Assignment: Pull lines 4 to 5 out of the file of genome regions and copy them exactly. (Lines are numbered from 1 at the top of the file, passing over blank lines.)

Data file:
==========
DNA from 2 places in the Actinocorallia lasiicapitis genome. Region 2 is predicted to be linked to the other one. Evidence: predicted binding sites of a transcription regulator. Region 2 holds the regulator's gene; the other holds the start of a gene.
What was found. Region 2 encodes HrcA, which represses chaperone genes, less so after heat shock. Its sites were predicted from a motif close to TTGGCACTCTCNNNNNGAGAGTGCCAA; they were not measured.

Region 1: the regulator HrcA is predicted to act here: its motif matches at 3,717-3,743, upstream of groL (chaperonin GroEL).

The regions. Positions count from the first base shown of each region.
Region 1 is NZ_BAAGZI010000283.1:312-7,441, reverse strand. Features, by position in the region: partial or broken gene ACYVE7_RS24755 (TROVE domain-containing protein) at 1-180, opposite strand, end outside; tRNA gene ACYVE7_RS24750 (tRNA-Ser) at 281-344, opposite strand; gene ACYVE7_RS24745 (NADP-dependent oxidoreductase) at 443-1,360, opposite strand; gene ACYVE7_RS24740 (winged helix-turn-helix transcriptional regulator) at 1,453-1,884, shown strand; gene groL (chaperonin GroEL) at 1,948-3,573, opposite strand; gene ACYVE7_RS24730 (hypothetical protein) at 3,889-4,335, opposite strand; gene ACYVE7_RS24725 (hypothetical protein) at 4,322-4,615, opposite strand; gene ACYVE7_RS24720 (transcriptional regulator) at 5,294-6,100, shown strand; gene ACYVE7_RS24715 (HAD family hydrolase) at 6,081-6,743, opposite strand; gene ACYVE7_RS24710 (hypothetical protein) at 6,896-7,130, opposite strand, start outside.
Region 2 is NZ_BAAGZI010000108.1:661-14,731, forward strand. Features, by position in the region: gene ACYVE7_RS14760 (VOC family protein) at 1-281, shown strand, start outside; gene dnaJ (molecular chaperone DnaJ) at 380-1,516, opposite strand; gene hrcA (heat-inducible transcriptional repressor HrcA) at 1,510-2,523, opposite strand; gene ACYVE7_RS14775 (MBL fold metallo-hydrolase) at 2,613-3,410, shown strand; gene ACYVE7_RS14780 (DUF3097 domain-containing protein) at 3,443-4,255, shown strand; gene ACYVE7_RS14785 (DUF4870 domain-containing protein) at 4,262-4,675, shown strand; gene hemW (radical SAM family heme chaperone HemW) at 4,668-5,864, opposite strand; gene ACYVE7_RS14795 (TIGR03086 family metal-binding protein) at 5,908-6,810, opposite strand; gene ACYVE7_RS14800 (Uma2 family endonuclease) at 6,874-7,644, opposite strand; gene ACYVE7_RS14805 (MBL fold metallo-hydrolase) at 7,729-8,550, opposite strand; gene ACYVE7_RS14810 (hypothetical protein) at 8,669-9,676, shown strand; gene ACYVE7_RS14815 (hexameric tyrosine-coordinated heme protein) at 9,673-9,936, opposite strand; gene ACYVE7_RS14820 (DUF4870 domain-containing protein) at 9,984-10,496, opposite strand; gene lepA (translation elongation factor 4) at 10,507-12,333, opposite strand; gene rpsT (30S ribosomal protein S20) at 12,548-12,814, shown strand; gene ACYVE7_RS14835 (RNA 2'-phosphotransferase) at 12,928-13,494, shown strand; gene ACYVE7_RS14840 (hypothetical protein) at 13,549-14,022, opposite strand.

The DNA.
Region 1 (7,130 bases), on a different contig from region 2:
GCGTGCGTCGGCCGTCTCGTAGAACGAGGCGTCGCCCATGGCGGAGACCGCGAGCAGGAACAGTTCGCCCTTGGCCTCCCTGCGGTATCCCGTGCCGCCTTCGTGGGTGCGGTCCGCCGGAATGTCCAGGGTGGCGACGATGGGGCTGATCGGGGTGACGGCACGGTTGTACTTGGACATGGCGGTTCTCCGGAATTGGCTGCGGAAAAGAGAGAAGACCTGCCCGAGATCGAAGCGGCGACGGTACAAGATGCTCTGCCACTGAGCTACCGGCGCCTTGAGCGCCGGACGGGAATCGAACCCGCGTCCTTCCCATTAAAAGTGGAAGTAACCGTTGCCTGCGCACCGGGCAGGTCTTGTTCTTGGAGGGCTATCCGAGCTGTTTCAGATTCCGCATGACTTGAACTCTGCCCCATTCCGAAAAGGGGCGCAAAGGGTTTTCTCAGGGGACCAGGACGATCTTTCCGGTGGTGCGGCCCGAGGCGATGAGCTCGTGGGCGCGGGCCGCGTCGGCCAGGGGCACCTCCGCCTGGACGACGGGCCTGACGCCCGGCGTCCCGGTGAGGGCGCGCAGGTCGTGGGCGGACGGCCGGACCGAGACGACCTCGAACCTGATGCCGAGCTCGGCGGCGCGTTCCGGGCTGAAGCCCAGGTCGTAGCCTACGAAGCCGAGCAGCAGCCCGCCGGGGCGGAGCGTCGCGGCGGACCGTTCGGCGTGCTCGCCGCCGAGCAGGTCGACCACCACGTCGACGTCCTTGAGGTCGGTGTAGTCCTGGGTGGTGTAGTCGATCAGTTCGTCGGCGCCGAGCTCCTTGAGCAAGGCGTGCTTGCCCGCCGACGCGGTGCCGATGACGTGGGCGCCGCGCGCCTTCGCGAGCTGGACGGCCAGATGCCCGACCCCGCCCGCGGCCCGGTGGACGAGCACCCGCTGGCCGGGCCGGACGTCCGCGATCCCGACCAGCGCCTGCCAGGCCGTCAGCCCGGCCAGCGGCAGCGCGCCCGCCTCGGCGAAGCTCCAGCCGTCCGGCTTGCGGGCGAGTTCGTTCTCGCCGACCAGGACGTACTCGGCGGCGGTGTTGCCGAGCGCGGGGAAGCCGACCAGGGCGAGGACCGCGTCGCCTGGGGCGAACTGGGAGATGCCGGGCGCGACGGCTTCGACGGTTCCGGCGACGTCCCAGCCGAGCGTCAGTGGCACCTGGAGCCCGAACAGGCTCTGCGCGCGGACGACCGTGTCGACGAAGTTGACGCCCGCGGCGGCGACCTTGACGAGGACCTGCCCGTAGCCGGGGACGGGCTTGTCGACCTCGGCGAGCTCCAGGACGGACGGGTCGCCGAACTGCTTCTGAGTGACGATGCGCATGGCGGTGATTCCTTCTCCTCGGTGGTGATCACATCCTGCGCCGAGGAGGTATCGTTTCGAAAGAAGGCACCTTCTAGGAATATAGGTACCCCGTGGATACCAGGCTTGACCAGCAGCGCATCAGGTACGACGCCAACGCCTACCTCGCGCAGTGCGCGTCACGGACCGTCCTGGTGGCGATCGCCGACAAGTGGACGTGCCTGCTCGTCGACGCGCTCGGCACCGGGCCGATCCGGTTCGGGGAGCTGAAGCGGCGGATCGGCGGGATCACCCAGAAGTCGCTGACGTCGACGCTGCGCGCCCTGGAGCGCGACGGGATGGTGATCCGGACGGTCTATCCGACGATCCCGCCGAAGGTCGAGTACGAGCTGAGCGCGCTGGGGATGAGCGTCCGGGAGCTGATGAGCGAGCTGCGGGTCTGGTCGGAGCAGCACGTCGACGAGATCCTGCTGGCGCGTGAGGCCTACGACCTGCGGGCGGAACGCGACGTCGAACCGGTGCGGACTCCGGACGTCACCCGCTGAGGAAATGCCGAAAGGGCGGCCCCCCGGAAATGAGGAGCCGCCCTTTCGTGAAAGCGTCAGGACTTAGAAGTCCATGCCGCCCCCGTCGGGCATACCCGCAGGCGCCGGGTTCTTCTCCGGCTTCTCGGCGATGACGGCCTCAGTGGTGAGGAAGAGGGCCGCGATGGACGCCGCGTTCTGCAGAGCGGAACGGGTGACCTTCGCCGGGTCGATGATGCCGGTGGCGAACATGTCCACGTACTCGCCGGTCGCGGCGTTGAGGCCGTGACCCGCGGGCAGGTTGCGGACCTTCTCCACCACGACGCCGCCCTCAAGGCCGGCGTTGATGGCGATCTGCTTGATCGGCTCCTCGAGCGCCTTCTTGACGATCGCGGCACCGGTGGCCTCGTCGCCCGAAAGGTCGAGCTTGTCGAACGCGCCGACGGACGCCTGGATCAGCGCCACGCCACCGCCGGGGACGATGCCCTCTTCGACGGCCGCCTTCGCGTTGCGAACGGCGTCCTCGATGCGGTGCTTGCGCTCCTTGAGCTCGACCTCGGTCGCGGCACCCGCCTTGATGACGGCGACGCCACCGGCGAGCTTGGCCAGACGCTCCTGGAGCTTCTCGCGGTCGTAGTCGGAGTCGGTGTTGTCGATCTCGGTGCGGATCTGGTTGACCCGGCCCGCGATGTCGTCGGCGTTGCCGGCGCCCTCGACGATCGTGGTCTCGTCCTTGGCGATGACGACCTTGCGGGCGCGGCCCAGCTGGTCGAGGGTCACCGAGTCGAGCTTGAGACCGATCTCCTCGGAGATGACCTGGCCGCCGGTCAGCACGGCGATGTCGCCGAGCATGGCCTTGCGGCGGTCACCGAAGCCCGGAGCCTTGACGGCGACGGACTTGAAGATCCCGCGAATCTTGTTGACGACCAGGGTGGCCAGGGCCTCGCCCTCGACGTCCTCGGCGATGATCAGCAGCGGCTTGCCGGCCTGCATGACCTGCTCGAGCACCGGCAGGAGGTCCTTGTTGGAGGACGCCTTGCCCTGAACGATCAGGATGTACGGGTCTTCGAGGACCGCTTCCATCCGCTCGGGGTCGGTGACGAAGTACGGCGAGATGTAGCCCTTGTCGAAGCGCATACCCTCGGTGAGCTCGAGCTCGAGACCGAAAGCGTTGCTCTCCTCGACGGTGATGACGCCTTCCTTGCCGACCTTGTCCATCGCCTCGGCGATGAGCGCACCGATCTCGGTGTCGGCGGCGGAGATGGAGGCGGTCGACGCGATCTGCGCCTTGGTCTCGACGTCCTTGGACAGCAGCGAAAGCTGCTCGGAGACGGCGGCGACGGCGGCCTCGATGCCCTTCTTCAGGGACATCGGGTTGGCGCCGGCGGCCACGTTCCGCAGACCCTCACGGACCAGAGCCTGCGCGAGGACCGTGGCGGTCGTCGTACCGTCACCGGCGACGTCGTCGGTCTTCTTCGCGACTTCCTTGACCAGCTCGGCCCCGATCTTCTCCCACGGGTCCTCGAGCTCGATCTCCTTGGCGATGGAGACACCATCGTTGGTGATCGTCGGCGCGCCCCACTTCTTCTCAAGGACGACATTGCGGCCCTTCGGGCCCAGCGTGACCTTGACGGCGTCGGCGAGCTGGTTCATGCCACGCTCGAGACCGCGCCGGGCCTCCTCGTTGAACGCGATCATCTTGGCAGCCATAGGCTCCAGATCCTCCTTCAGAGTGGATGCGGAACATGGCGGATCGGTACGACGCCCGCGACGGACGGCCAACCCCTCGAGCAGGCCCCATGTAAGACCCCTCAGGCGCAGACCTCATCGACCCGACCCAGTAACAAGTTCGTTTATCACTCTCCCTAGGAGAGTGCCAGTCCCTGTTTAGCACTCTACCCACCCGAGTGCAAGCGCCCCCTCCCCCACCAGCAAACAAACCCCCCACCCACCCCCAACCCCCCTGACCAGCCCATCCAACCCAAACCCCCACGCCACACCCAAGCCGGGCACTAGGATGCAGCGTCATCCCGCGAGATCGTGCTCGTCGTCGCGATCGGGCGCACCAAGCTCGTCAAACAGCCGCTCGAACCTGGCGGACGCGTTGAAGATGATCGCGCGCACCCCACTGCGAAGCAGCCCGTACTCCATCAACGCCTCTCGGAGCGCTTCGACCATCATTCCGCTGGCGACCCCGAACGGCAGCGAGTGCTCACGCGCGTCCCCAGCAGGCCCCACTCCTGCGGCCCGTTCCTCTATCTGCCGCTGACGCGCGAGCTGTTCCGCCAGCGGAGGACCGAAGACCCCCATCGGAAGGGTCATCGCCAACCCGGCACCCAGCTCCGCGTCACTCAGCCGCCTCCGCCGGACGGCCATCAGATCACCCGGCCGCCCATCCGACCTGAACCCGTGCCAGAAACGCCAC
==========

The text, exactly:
The regions. Positions count from the first base shown of each region.
Region 1 is NZ_BAAGZI010000283.1:312-7,441, reverse strand. Features, by position in the region: partial or broken gene ACYVE7_RS24755 (TROVE domain-containing protein) at 1-180, opposite strand, end outside; tRNA gene ACYVE7_RS24750 (tRNA-Ser) at 281-344, opposite strand; gene ACYVE7_RS24745 (NADP-dependent oxidoreductase) at 443-1,360, opposite strand; gene ACYVE7_RS24740 (winged helix-turn-helix transcriptional regulator) at 1,453-1,884, shown strand; gene groL (chaperonin GroEL) at 1,948-3,573, opposite strand; gene ACYVE7_RS24730 (hypothetical protein) at 3,889-4,335, opposite strand; gene ACYVE7_RS24725 (hypothetical protein) at 4,322-4,615, opposite strand; gene ACYVE7_RS24720 (transcriptional regulator) at 5,294-6,100, shown strand; gene ACYVE7_RS24715 (HAD family hydrolase) at 6,081-6,743, opposite strand; gene ACYVE7_RS24710 (hypothetical protein) at 6,896-7,130, opposite strand, start outside.